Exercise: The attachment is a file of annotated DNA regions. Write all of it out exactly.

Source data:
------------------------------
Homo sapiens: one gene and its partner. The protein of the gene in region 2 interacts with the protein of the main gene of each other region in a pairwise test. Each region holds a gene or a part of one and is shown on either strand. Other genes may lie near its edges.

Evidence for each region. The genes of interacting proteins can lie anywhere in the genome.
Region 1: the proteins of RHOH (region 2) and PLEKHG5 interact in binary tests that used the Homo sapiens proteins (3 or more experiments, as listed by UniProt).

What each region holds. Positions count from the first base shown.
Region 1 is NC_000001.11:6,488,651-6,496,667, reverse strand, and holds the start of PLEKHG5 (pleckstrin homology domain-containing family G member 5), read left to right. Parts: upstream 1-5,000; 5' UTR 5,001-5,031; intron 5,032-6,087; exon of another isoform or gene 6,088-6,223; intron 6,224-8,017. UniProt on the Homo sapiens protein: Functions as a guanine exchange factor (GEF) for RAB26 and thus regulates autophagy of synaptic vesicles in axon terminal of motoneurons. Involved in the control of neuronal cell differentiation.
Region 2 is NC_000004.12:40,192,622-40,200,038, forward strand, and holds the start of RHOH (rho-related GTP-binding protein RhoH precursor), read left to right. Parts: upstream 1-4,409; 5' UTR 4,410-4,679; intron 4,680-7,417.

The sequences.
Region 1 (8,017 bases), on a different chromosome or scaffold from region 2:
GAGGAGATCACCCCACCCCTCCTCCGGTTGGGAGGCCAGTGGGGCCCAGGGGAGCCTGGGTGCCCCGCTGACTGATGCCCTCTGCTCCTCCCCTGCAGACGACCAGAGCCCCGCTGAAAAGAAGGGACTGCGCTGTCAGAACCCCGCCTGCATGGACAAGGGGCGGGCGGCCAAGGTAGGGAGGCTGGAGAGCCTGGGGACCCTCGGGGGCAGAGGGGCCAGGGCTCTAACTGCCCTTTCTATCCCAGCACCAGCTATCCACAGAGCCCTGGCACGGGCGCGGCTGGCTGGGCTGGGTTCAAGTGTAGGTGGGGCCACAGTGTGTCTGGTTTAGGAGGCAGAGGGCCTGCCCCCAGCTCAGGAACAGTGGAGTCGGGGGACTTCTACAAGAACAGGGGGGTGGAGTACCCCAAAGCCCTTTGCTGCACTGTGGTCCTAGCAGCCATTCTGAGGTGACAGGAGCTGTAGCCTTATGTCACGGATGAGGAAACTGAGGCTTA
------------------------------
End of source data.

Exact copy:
Homo sapiens: one gene and its partner. The protein of the gene in region 2 interacts with the protein of the main gene of each other region in a pairwise test. Each region holds a gene or a part of one and is shown on either strand. Other genes may lie near its edges.

Evidence for each region. The genes of interacting proteins can lie anywhere in the genome.
Region 1: the proteins of RHOH (region 2) and PLEKHG5 interact in binary tests that used the Homo sapiens proteins (3 or more experiments, as listed by UniProt).

What each region holds. Positions count from the first base shown.
Region 1 is NC_000001.11:6,488,651-6,496,667, reverse strand, and holds the start of PLEKHG5 (pleckstrin homology domain-containing family G member 5), read left to right. Parts: upstream 1-5,000; 5' UTR 5,001-5,031; intron 5,032-6,087; exon of another isoform or gene 6,088-6,223; intron 6,224-8,017. UniProt on the Homo sapiens protein: Functions as a guanine exchange factor (GEF) for RAB26 and thus regulates autophagy of synaptic vesicles in axon terminal of motoneurons. Involved in the control of neuronal cell differentiation.
Region 2 is NC_000004.12:40,192,622-40,200,038, forward strand, and holds the start of RHOH (rho-related GTP-binding protein RhoH precursor), read left to right. Parts: upstream 1-4,409; 5' UTR 4,410-4,679; intron 4,680-7,417.

The sequences.
Region 1 (8,017 bases), on a different chromosome or scaffold from region 2:
GAGGAGATCACCCCACCCCTCCTCCGGTTGGGAGGCCAGTGGGGCCCAGGGGAGCCTGGGTGCCCCGCTGACTGATGCCCTCTGCTCCTCCCCTGCAGACGACCAGAGCCCCGCTGAAAAGAAGGGACTGCGCTGTCAGAACCCCGCCTGCATGGACAAGGGGCGGGCGGCCAAGGTAGGGAGGCTGGAGAGCCTGGGGACCCTCGGGGGCAGAGGGGCCAGGGCTCTAACTGCCCTTTCTATCCCAGCACCAGCTATCCACAGAGCCCTGGCACGGGCGCGGCTGGCTGGGCTGGGTTCAAGTGTAGGTGGGGCCACAGTGTGTCTGGTTTAGGAGGCAGAGGGCCTGCCCCCAGCTCAGGAACAGTGGAGTCGGGGGACTTCTACAAGAACAGGGGGGTGGAGTACCCCAAAGCCCTTTGCTGCACTGTGGTCCTAGCAGCCATTCTGAGGTGACAGGAGCTGTAGCCTTATGTCACGGATGAGGAAACTGAGGCTTA